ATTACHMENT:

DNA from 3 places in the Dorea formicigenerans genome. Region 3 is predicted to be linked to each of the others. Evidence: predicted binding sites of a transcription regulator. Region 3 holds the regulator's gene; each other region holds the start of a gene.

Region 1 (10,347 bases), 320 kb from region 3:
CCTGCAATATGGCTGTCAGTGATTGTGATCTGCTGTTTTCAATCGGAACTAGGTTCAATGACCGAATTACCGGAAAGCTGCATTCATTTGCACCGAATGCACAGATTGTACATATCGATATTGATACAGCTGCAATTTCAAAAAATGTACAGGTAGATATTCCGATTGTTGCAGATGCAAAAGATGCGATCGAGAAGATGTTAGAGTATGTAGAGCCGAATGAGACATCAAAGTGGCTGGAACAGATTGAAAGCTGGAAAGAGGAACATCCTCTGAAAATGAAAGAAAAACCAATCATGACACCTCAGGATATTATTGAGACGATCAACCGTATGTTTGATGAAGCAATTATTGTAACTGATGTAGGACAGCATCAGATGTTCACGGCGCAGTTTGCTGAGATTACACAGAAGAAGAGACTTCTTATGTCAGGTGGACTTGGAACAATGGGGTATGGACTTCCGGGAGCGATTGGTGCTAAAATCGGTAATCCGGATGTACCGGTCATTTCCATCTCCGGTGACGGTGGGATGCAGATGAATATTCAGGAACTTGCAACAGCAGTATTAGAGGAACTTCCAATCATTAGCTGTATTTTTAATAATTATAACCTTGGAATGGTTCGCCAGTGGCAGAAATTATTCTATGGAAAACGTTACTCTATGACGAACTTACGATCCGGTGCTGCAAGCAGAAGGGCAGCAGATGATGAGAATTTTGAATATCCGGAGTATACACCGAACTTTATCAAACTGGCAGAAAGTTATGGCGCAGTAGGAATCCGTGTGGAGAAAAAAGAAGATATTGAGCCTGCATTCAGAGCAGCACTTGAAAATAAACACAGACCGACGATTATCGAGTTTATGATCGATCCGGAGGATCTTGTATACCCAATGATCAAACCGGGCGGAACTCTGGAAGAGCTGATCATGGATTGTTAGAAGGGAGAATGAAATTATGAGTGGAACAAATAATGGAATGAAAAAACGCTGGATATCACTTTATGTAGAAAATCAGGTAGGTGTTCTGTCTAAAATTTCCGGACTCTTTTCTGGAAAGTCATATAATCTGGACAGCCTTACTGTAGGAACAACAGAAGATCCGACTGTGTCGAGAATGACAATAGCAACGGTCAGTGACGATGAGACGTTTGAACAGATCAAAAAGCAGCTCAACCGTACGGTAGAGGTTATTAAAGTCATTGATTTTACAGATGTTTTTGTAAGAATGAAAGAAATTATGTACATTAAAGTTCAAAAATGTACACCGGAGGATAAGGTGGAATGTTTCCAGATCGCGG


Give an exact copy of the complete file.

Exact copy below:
DNA from 3 places in the Dorea formicigenerans genome. Region 3 is predicted to be linked to each of the others. Evidence: predicted binding sites of a transcription regulator. Region 3 holds the regulator's gene; each other region holds the start of a gene.

Region 1 (10,347 bases), 320 kb from region 3:
CCTGCAATATGGCTGTCAGTGATTGTGATCTGCTGTTTTCAATCGGAACTAGGTTCAATGACCGAATTACCGGAAAGCTGCATTCATTTGCACCGAATGCACAGATTGTACATATCGATATTGATACAGCTGCAATTTCAAAAAATGTACAGGTAGATATTCCGATTGTTGCAGATGCAAAAGATGCGATCGAGAAGATGTTAGAGTATGTAGAGCCGAATGAGACATCAAAGTGGCTGGAACAGATTGAAAGCTGGAAAGAGGAACATCCTCTGAAAATGAAAGAAAAACCAATCATGACACCTCAGGATATTATTGAGACGATCAACCGTATGTTTGATGAAGCAATTATTGTAACTGATGTAGGACAGCATCAGATGTTCACGGCGCAGTTTGCTGAGATTACACAGAAGAAGAGACTTCTTATGTCAGGTGGACTTGGAACAATGGGGTATGGACTTCCGGGAGCGATTGGTGCTAAAATCGGTAATCCGGATGTACCGGTCATTTCCATCTCCGGTGACGGTGGGATGCAGATGAATATTCAGGAACTTGCAACAGCAGTATTAGAGGAACTTCCAATCATTAGCTGTATTTTTAATAATTATAACCTTGGAATGGTTCGCCAGTGGCAGAAATTATTCTATGGAAAACGTTACTCTATGACGAACTTACGATCCGGTGCTGCAAGCAGAAGGGCAGCAGATGATGAGAATTTTGAATATCCGGAGTATACACCGAACTTTATCAAACTGGCAGAAAGTTATGGCGCAGTAGGAATCCGTGTGGAGAAAAAAGAAGATATTGAGCCTGCATTCAGAGCAGCACTTGAAAATAAACACAGACCGACGATTATCGAGTTTATGATCGATCCGGAGGATCTTGTATACCCAATGATCAAACCGGGCGGAACTCTGGAAGAGCTGATCATGGATTGTTAGAAGGGAGAATGAAATTATGAGTGGAACAAATAATGGAATGAAAAAACGCTGGATATCACTTTATGTAGAAAATCAGGTAGGTGTTCTGTCTAAAATTTCCGGACTCTTTTCTGGAAAGTCATATAATCTGGACAGCCTTACTGTAGGAACAACAGAAGATCCGACTGTGTCGAGAATGACAATAGCAACGGTCAGTGACGATGAGACGTTTGAACAGATCAAAAAGCAGCTCAACCGTACGGTAGAGGTTATTAAAGTCATTGATTTTACAGATGTTTTTGTAAGAATGAAAGAAATTATGTACATTAAAGTTCAAAAATGTACACCGGAGGATAAGGTGGAATGTTTCCAGATCGCGG